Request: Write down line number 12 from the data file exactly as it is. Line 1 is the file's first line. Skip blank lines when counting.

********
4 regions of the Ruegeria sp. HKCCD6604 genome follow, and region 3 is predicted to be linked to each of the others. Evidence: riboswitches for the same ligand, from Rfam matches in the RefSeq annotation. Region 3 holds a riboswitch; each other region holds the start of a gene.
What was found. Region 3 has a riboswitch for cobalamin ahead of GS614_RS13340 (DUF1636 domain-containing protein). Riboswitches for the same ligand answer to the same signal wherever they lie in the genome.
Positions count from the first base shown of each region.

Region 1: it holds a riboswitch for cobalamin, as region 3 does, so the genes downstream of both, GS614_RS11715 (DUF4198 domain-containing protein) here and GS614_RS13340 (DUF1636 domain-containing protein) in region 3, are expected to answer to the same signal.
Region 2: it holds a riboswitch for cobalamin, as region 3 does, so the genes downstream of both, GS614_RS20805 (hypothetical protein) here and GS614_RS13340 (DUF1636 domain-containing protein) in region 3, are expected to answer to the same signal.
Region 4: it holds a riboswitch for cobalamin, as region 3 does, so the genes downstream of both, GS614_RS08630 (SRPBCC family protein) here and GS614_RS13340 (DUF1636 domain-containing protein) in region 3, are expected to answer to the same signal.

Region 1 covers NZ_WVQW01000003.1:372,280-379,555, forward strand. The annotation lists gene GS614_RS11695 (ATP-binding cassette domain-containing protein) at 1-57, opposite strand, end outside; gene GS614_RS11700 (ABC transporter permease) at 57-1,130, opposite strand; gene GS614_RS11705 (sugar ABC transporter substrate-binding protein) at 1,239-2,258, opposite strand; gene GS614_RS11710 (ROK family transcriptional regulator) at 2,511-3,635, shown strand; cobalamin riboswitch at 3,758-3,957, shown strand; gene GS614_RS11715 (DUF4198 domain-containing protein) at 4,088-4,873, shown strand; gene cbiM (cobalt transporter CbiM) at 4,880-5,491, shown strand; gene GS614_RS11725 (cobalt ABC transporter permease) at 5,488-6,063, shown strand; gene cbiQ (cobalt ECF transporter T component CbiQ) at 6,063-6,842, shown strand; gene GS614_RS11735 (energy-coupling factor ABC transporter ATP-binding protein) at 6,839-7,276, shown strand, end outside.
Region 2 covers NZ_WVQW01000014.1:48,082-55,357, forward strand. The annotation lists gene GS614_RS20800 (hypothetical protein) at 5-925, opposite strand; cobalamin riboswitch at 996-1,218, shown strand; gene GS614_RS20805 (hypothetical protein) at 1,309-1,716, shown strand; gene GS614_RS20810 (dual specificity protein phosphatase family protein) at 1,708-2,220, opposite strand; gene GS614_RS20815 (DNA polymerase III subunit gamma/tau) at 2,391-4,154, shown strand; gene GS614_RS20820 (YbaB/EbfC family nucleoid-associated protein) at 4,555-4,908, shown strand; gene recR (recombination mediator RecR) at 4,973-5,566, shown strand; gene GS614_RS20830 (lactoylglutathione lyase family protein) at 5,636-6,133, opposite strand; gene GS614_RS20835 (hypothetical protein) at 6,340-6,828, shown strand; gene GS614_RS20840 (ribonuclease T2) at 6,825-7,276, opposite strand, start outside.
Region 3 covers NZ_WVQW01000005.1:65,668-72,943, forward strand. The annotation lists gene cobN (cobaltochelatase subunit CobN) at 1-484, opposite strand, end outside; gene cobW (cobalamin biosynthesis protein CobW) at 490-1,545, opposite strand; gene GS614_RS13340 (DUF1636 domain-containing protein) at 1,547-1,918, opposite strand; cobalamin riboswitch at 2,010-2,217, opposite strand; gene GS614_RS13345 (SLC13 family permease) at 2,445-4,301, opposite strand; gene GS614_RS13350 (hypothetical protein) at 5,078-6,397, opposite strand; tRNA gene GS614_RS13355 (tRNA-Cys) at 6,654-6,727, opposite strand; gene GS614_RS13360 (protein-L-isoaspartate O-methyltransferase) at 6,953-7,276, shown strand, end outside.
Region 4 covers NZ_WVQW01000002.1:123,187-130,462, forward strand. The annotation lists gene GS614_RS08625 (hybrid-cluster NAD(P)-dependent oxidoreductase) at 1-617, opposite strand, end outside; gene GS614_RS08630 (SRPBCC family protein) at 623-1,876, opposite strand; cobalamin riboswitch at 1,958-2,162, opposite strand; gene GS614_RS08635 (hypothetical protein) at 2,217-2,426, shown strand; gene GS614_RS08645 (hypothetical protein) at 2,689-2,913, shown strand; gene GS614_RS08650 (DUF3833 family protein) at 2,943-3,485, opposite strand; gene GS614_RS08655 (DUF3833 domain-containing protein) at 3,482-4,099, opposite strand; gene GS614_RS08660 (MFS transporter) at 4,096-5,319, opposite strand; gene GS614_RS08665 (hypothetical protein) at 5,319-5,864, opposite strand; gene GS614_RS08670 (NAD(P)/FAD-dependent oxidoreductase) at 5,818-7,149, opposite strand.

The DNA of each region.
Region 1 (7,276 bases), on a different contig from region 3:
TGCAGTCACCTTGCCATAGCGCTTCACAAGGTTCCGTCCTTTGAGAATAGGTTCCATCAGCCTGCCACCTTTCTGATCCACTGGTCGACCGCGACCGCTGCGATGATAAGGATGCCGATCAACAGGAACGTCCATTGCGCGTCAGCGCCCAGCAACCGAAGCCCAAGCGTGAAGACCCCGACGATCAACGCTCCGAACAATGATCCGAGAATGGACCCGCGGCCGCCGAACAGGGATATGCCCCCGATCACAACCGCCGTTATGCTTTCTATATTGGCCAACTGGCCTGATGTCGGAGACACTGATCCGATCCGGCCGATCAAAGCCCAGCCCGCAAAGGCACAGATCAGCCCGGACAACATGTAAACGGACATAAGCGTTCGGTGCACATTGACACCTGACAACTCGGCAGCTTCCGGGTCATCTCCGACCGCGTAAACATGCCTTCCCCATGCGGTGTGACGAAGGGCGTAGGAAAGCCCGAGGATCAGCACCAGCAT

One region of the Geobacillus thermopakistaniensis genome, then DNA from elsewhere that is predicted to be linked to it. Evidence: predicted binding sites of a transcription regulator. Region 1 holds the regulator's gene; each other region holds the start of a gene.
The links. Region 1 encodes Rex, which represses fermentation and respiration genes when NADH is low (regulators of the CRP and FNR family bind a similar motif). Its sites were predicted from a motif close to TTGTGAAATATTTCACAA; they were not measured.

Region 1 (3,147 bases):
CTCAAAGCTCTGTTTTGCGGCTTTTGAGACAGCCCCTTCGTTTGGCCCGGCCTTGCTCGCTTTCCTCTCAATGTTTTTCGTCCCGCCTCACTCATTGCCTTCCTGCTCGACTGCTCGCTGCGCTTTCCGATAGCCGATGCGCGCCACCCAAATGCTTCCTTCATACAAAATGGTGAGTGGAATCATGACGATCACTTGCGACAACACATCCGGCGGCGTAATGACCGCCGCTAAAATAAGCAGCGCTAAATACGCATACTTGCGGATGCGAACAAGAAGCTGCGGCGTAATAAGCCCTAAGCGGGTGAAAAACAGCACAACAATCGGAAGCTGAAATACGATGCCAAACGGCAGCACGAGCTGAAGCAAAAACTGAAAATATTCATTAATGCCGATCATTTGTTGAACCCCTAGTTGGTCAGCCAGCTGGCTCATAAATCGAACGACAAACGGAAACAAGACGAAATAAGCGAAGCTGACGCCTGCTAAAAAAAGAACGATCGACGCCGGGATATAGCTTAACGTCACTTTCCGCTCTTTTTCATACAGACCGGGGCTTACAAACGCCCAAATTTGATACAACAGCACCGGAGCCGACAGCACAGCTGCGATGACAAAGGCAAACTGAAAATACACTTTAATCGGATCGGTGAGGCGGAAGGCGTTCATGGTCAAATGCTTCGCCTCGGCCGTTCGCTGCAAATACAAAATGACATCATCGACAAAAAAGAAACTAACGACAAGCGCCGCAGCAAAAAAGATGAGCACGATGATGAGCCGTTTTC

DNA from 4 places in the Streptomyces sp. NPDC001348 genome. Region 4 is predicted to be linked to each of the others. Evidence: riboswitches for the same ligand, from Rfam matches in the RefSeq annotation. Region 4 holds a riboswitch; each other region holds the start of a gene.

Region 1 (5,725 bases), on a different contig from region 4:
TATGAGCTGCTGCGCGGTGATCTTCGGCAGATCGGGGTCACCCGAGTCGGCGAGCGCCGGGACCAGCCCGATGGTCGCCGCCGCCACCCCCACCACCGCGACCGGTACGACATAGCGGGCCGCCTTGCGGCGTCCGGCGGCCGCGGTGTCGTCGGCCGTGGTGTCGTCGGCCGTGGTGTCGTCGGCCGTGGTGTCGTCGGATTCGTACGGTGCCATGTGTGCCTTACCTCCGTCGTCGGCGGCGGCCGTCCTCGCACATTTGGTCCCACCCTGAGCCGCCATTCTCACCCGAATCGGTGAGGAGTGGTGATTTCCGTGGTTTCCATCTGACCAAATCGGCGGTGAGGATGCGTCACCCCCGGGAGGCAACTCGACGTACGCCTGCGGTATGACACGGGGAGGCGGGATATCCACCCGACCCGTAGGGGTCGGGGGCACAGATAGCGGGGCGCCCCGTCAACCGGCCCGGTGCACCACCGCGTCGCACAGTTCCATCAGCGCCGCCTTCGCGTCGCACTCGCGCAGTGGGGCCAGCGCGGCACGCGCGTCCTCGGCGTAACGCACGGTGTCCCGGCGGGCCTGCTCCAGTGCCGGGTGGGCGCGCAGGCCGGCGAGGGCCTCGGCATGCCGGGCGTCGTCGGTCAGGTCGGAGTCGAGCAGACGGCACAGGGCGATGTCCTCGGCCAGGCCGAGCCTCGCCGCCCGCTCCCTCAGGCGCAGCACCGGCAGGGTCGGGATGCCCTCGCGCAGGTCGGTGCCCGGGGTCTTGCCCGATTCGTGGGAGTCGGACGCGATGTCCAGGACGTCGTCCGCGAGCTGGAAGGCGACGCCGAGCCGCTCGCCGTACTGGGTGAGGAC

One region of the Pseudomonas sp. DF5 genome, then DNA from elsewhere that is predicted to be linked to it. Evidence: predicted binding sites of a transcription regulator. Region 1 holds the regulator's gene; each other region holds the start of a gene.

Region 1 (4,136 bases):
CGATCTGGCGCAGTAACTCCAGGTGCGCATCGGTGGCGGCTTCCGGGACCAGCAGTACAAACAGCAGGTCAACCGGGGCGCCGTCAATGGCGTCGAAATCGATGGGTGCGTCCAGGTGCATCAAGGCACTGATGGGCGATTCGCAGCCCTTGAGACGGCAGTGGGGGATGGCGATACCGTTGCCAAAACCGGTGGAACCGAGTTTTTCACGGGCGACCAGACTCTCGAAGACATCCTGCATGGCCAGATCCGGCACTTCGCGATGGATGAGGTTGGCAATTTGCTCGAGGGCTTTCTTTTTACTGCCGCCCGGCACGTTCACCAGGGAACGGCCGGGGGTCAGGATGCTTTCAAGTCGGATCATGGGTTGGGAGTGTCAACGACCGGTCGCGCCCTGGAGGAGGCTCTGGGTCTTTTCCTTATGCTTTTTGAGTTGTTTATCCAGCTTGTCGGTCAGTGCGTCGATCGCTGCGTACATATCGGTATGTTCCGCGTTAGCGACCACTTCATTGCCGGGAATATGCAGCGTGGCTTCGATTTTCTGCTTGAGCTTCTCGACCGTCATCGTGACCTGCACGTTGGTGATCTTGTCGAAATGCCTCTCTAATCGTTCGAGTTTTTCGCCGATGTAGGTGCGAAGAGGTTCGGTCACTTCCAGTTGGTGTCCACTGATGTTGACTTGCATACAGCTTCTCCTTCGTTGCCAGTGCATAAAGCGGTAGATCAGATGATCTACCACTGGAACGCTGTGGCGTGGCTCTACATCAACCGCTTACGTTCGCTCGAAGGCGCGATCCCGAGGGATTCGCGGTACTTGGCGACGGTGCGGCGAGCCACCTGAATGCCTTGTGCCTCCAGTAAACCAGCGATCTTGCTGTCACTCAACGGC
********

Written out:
Region 1 (7,276 bases), on a different contig from region 3: